Just a few burning questions

amandachungdrawn

Dear Jay Sean,

Contrary to what it may seem, I am no relationship expert. If anything, I’m the exact opposite. I know that this is an Earth-shattering revelation, as all signs point to me being Cupid’s protégé. … but alas, I wouldn’t know the first thing to do if one of those “relationship” things fell into my lap.

Being such an outsider has left me a bit unversed in the strange rituals of the world of romance and, as an innocent civilian attempting to navigate the battlefield of love, I’ve got a few genuine inquiries about the whole thing.

I’ll admit that in the past my expression of said inquiries has gotten a little Salem witch-hunty, and for that I truly apologize. Some of the elements of love are just so mysterious to me that my genuine wonderment gets the best of me from time to time. But my curiosity can be quelled no longer, for the Hardy Brothers and I are on the case to solve this mystery once and for all. Persecution accusations be damned. It’s high time that my urgent burning questions are answered.

For starters, how do you communicate when hand holding gets too sweaty? I would like to know the secret MLB-certified signal that people use to communicate that the interlocking finger situation has reached an unacceptable level of perspiration. Surely there must be some way to let your lover know that the sweat between your fingers has reached an insufferable point.

You’re probably confused with how this was categorized as an “urgent burning question,” but I think that this kind of signaling could be the next big thing to replace Morse code. It also falls under the camp of me wondering how much communication is really necessary for a relationship to be successful. Everyone’s always screaming, “Communication is the key to success!” But surely this mantra is conditional. I can’t believe that anyone would desire to know the status of the blister on my right foot or how badly I need to wash my hair.

Secondly, how do you deal with the FOMO? Do you ever worry that there’s someone better for you out there? I personally imagine that the fear of missing out that comes with being in a relationship falls between choosing to go to bed early on a Friday night and the irrational fear we have that we’ll sleep through our 8 a.m. final.

From an outsider’s point of view, it seems as though relationships are just a state of constant settling, where you accept the fact that the fellow human you’ve taken to sharing your life with is sufficiently adequate. As heartless as this is, I do genuinely wonder how someone could possibly claim to have found their “soul mate” without actually meeting, much less mating, with every soul.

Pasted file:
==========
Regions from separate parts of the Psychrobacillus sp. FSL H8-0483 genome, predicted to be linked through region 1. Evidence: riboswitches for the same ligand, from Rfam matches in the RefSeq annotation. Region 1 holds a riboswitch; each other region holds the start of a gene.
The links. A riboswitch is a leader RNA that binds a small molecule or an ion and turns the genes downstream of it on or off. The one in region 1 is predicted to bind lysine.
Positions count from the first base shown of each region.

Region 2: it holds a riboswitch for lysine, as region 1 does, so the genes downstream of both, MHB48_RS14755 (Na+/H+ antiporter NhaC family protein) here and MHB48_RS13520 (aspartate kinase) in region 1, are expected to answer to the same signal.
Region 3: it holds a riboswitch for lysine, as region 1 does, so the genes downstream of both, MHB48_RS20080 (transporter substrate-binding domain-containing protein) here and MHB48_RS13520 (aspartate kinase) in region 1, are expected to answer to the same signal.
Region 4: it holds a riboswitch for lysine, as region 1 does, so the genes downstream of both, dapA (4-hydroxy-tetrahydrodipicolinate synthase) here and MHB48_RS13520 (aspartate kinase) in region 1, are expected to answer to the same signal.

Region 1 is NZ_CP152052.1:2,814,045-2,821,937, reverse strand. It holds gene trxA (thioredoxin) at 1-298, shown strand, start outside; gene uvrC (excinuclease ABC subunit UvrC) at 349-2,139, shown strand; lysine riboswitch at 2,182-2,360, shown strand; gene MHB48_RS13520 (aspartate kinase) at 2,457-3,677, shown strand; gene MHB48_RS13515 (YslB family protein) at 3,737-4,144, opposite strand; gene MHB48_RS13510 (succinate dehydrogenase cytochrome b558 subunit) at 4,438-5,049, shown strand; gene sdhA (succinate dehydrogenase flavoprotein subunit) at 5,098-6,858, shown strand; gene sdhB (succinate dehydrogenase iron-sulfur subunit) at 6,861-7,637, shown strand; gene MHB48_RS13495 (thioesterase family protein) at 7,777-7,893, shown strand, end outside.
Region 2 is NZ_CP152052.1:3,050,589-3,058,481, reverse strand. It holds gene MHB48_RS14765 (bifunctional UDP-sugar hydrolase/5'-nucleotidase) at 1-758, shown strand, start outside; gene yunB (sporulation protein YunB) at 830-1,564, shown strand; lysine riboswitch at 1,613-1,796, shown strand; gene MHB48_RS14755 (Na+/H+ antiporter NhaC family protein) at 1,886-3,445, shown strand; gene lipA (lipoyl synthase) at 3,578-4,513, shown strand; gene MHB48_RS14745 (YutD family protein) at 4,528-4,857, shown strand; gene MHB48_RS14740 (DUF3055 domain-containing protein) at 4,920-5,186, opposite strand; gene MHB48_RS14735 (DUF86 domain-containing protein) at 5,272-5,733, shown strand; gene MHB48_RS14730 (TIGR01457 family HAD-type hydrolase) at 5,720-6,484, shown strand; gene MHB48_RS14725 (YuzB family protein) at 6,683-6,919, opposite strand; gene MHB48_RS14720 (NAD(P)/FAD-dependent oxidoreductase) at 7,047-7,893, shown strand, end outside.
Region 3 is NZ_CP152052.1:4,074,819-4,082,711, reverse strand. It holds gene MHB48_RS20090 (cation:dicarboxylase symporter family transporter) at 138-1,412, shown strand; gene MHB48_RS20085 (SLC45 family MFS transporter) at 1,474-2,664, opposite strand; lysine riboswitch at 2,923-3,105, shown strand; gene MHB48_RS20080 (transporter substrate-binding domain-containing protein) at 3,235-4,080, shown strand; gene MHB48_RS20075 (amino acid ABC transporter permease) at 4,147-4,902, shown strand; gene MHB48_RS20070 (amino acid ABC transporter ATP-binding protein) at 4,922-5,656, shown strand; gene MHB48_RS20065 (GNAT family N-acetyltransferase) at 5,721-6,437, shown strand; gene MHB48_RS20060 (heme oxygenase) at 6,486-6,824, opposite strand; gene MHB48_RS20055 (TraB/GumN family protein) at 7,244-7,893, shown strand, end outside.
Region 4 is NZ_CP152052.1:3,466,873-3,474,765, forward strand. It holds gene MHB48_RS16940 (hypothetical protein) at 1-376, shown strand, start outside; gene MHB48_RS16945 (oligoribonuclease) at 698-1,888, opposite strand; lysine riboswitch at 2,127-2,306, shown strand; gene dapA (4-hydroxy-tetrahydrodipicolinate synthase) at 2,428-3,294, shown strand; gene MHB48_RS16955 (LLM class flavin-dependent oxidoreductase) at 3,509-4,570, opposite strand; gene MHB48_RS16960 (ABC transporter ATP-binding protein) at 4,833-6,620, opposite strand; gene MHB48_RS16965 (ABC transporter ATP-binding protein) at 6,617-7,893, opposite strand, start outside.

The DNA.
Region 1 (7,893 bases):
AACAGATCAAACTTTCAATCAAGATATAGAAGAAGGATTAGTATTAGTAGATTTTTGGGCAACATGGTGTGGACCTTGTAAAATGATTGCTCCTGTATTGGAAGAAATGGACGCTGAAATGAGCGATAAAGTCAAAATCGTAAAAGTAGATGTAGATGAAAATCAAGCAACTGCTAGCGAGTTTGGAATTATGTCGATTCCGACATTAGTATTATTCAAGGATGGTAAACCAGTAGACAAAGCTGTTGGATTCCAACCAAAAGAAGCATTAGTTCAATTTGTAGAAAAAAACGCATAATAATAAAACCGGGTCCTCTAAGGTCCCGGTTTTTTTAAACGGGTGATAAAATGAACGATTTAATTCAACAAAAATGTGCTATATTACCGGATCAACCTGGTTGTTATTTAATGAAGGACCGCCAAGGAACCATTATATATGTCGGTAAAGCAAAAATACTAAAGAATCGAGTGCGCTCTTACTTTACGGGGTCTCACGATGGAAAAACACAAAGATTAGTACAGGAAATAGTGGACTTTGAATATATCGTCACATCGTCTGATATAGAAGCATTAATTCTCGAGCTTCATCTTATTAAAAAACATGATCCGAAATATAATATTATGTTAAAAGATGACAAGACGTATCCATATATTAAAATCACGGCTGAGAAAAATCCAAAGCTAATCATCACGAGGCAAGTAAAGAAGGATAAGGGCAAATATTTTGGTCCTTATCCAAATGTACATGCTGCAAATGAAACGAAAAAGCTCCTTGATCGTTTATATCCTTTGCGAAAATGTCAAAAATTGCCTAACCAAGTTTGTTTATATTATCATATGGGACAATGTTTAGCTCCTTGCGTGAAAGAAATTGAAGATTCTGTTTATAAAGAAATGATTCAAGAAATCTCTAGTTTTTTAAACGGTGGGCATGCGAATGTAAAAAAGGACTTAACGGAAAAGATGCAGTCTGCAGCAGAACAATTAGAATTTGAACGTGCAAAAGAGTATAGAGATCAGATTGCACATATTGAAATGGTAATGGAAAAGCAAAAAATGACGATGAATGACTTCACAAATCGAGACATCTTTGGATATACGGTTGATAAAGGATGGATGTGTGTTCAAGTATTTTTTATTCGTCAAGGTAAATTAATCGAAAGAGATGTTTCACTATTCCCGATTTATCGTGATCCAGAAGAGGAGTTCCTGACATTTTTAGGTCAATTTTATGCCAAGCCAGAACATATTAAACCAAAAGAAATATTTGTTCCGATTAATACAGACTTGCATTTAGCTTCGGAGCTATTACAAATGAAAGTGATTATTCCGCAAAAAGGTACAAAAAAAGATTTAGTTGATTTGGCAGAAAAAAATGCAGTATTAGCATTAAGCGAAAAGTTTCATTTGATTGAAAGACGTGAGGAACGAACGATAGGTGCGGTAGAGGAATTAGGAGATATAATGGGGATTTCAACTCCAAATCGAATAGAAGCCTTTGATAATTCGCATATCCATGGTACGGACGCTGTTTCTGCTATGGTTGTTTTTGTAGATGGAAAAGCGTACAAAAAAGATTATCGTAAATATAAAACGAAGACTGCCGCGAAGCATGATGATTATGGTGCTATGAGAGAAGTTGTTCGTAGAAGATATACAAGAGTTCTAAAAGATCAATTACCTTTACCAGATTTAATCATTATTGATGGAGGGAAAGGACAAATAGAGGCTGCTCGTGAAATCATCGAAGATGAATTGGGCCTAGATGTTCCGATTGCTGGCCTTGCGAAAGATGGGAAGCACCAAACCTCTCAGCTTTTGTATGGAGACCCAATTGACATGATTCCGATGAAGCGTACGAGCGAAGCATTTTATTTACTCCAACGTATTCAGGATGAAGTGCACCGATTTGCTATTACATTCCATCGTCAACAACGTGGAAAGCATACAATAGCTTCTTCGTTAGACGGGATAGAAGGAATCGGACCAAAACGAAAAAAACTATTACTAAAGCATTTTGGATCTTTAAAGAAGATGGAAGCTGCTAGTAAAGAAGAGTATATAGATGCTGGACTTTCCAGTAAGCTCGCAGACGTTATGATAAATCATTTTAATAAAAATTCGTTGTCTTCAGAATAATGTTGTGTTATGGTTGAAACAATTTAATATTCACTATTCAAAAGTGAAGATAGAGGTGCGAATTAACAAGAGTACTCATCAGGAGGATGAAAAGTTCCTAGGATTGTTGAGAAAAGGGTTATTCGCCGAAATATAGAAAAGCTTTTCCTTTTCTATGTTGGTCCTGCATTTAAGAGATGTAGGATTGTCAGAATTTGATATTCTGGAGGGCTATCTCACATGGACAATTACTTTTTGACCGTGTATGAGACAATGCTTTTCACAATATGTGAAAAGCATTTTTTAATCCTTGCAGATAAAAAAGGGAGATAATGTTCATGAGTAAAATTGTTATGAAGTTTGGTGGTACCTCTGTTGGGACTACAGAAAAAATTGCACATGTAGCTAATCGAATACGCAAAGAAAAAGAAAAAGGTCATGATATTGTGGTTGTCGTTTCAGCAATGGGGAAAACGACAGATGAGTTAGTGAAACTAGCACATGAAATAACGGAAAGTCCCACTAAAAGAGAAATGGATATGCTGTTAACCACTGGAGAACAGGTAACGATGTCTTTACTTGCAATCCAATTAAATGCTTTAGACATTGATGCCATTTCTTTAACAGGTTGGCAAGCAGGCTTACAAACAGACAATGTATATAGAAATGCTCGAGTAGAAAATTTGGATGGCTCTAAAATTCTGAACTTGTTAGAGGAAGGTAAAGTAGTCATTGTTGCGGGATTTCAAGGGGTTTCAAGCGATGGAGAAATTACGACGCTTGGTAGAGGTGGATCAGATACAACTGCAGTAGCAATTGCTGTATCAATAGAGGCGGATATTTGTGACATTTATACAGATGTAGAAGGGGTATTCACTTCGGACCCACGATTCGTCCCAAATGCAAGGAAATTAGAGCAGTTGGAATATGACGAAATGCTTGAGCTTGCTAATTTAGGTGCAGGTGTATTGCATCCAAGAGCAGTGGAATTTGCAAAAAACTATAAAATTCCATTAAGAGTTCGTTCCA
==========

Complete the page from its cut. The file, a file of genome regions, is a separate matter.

For the same reason that I can easily spend 45 minutes in the produce section of Berkeley Bowl, the kale is always greener on the other side. With some odd 7.125 billion people in this world, you could eat kale every minute of every day for the rest of your life and barely put a dent in the vast field before you. It seems unlikely that you could say that your significant other is the one for you, because you haven’t closely examined the leafy greens of every other candidate.

Just how candid are the candid photos? I wasn’t born yesterday, people. I won’t judge if you say that they’re staged. Truth be told, I’d accuse you of lying if you denied it. There’s no way you just happened to end up backlit in each other’s arms while you laugh and look passionately into each other’s eyes. Cut the crap and show us the double chins.

Does the word “love” mean less to you now? Is Nat King Cole just spelling out everyday household appliances at this point? I’m not talking about the feeling of love. Based on my relationship with Strawberry Pop-Tarts, true love never dulls. But the actual word seems as though it would have a lessened significance over time. Those couples that end every other sentence by saying “I love you” make me wonder if the impact of the phrase diminishes with use. I’m no linguistics major, but saying the same thing so frequently has got to affect the meaning behind it.

We’ve all experienced this strange phenomenon before. The murmuring of “stupid” was once a criminal offense on the elementary school playground, as the mere whispering of the S-word was enough to get you in major trouble with the teacher on yard duty.

Today, we curse at such rapid rates that our everyday language would make even the crudest of sailors blush. Because the dialogue of our life has become one constant bleep that is punctuated only by the occasional “lol,” the memory of the word “stupid” flustering us seems almost impossible. Perhaps the same can be said for the mentioning of “love.” I’m not saying that love is stupid or anything. I’m just wondering if the meanings of the words have similar trajectories.

Lastly, where can I get myself one of those “relationship” things?

Contact Amanda Chung at [email protected].

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